‘Australia, I want one of your big things’: Parker takes the lead as Christchurch appeals to the disappearing Aussies with quirky mockumentary

After a tender process that ended up attracting over 50 submissions, Sydney agency Iris was chosen to lead Christchurch and Canterbury Tourism’s push to bring Aussies back to the region after a 43 percent decline in visitor numbers since the earthquake. And it has launched a campaign based around a series of long-form mockumentary episodes, with Mayor Bob Parker playing on Australia’s love of oversized novelty structures and real-time images used to show how far the city has moved on. 

Christchurch Reimagined, which could possibly be seen as a much quirkier, more scripted version of the branded content seen in Air New Zealand’s Kiwi sceptics campaign, launched yesterday (September 26) and is designed to show Australians how Christchurch has moved on since the 6.3 magnitude quake on February 22 last year to emerge as one of the most creative and exciting cities in New Zealand.

Not surprisingly, some of the news coverage after the event, which often used old footage, hampered visitor arrivals and it is estimated the province has lost between $200-$300 million in visitor spend as a result. Christchurch & Canterbury Tourism chief executive Tim Hunter says this coverage also influenced the number of travellers putting off trips to the South Island. 




He says overall visitor numbers were down 58 percent in the months after the quake compared to 2010, but it is slowly levelling out and, back in July, was about 21 percent down on 2010 numbers. But while arrivals from other international markets improved, it was proving difficult to lure visitors from Australia.

“We cannot afford to let visitor numbers continue to drop so we have to change the way Australians see Christchurch,” says Christchurch & Canterbury Tourism chief executive Tim Hunter. ”The Christchurch that many Australians picture in their minds has changed dramatically. What visitors to Christchurch find now is a city unlike any other in the world; a city where the determination to carry on has led to innovative developments like shipping container shopping malls and pop-up bars and restaurants. We’re still a glorious garden city but now we offer something unique. Our goal with this campaign is to show Australians how Christchurch is today and to open their eyes to how much this city and region has to offer visitors.”

As part of the campaign electronic billboards located in heavily populated areas of Melbourne and Sydney will be used to screen digital imagery live feeds from Christchurch (apparently this idea was also mooted for Tourism New Zealand before settling on the 100% Pure campaign, largely because putting up big screens in places like Times Square in New York was just too expensive. In hindsight, that was a good decision). 

“Australia is traditionally our biggest source of visitors but since the quakes some Australians have been reluctant to visit because they saw the images beamed around the world immediately after last February’s quake and felt it would be inappropriate to visit,” Mayor Parker says. ”Those dark days are behind us though and as city we’ve moved forward in leaps and bounds. We still have a lot of rebuilding to do, but transitional Christchurch is an inspiring and exciting place to be. We believe now is the time to share our story and our progress with our friends across the Tasman and to send them a clear message that we want them to come visit.”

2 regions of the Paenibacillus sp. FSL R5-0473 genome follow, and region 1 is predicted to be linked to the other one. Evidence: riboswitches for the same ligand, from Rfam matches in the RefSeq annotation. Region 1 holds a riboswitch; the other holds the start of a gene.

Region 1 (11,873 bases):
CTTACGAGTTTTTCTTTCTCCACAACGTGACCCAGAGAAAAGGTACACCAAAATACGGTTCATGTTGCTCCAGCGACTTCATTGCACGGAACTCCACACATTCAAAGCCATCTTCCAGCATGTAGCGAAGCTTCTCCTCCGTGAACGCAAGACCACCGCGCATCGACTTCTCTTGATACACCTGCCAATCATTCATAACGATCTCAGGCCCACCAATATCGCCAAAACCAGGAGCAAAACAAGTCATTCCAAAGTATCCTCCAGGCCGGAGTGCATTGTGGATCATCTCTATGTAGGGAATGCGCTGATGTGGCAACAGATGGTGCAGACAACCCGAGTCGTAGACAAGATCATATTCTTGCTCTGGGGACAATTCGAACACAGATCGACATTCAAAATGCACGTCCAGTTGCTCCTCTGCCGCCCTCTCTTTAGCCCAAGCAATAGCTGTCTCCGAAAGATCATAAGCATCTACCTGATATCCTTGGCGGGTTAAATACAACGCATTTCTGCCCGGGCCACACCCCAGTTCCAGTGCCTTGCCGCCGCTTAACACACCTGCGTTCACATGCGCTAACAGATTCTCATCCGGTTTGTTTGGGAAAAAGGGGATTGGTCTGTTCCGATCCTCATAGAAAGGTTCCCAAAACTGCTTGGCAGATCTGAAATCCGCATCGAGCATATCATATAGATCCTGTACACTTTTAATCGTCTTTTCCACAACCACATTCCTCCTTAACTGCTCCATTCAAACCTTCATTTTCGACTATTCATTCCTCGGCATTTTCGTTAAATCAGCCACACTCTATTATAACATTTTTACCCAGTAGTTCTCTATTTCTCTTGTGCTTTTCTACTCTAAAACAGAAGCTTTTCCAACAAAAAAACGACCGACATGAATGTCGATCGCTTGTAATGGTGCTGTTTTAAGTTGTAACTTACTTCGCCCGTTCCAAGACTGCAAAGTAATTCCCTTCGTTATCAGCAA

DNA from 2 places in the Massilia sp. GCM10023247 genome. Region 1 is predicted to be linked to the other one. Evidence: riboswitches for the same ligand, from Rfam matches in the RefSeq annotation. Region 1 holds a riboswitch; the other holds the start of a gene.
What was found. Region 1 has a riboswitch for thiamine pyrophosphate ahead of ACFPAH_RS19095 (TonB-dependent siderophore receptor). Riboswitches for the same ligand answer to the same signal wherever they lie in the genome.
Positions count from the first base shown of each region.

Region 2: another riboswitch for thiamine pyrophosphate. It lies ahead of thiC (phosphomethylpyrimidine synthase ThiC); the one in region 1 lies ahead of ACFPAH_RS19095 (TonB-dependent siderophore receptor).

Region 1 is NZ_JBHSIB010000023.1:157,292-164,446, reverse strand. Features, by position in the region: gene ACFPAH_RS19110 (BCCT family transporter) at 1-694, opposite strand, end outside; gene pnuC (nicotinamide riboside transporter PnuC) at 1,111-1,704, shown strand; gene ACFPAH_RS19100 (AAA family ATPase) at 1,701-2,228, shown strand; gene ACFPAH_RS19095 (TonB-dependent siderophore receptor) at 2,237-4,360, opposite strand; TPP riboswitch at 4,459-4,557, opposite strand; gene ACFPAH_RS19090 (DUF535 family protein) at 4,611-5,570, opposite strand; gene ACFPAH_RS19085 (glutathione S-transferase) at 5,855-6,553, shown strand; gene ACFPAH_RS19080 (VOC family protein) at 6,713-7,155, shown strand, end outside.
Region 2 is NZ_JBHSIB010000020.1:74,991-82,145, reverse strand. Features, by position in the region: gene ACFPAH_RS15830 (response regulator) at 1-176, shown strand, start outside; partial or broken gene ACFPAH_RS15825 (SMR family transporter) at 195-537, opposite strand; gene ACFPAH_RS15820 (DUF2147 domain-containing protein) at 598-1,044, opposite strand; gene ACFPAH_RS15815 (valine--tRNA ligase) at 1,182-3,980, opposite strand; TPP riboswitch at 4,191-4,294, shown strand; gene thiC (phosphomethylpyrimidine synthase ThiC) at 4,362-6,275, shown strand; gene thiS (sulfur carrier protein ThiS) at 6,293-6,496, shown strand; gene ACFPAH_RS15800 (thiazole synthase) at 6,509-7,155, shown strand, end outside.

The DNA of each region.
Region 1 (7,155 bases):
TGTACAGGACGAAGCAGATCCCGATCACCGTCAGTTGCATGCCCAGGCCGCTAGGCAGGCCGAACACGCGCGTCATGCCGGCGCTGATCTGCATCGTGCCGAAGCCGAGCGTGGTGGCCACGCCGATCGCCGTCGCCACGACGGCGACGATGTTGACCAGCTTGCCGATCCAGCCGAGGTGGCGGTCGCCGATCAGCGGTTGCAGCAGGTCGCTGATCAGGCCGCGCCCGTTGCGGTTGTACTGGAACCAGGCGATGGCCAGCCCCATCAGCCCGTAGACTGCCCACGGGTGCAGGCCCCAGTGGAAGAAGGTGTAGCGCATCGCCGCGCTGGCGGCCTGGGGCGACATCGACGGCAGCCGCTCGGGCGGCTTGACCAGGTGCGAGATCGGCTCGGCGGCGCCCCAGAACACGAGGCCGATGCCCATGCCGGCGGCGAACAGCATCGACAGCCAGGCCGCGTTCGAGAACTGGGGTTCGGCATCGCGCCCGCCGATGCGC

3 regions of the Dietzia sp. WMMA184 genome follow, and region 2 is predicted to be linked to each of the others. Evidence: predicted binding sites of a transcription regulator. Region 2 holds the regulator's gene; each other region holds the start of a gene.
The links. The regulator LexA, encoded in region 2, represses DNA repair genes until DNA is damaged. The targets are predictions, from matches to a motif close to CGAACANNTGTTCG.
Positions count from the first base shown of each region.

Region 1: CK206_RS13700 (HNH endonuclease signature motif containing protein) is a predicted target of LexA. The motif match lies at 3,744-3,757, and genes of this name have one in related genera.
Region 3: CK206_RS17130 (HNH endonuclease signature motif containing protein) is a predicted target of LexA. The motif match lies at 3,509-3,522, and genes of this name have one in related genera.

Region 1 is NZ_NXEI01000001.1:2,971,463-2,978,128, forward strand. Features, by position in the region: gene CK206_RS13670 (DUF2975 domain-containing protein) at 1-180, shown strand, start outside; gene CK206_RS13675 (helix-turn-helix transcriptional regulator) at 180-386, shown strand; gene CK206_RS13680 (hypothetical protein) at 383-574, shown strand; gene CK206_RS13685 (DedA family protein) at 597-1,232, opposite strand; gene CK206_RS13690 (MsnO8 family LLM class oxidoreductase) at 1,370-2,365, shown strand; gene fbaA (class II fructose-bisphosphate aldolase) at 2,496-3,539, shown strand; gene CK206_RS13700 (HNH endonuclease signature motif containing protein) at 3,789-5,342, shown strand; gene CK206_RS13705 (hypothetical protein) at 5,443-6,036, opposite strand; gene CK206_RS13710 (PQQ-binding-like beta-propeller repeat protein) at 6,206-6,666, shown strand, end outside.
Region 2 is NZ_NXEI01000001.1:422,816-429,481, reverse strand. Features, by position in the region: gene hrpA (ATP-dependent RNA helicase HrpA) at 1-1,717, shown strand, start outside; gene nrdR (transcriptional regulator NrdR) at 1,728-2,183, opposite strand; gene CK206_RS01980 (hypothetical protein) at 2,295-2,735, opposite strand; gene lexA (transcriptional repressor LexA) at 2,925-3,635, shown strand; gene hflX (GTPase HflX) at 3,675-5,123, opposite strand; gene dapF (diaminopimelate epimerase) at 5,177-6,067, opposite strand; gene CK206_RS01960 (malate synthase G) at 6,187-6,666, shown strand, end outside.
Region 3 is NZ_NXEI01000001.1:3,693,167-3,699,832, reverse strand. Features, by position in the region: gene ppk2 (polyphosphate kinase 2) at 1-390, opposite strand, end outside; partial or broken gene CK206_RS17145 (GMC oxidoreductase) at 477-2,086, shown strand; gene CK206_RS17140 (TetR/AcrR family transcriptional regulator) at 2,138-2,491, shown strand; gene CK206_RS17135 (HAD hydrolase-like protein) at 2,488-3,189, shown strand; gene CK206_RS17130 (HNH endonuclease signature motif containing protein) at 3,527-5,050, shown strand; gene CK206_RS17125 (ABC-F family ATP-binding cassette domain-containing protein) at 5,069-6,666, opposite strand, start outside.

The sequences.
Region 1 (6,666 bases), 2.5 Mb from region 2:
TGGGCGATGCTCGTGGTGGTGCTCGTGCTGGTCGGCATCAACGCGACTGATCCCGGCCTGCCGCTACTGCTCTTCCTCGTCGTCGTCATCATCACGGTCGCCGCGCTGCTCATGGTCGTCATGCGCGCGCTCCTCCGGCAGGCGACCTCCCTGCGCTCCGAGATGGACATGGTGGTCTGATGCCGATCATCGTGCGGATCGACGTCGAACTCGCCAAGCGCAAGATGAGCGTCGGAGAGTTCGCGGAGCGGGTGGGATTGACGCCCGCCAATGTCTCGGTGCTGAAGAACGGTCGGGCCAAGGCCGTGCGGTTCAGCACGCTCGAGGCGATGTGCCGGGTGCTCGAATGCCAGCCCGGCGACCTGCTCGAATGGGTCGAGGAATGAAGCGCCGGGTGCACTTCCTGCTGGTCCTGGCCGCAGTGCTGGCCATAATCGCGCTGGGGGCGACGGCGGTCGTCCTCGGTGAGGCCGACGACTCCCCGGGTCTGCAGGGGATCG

Throughout the campaign Jetstar will be offering discounted travel deals to Christchurch from Australia. And Jetstar Australia and New Zealand chief executive David Hall is confident Australians will respond positively to the campaign and he expects to see a steady increase in the numbers travelling across the Tasman.

“Christchurch is home to more than 200 Jetstar team members and we will continue to stand by Cantabrians as they rebuild,” Hall says. The city is reinvigorating itself as a vibrant, prosperous and distinctive place to visit and do business. Australians should take advantage of Jetstar’s special fares and everyday low fares to visit the Canterbury region which still has much to offer.”

Back in July, we asked Hunter why a local agency wasn’t appointed, and he said it was a special task that had special requirements. He said it really needed to do something more pro-active with its messaging and look for some fresh thinking from an agency that understood the Australian psyche. It was a very tough and unusual brief: how do you take a brand that’s been broken and make it appealing to visitors again? But Iris, which has offices around the world and works with the likes of Adidas and Heineken, was chosen for the quality of its ideas, its great track record and its obvious enthusiasm to do it. 

“We really struggled to arrive at a final decision as everyone was so passionate in their commitment to help us get back on our feet”. It’s not a huge account, Hunter said, but there was a feelgood, almost philanthropic, element to it, as shown by the number of responses it received to the brief. 

Christchurch and Canterbury Tourism did employ the services of Phil Keoghan just before the first earthquake, with a nice campaign by AMG Agency that showcased some of the region’s jewels. Hunter says it hasn’t had any comms requirements since the disaster. But it has required plenty of PR, using Mode Partners and Barking Owl in Sydney, which will work closely with Iris for the Christchurch Reimagined campaign. 

“But if we were to run a large domestic campaign, we’d try to use a local agency,” he says. 

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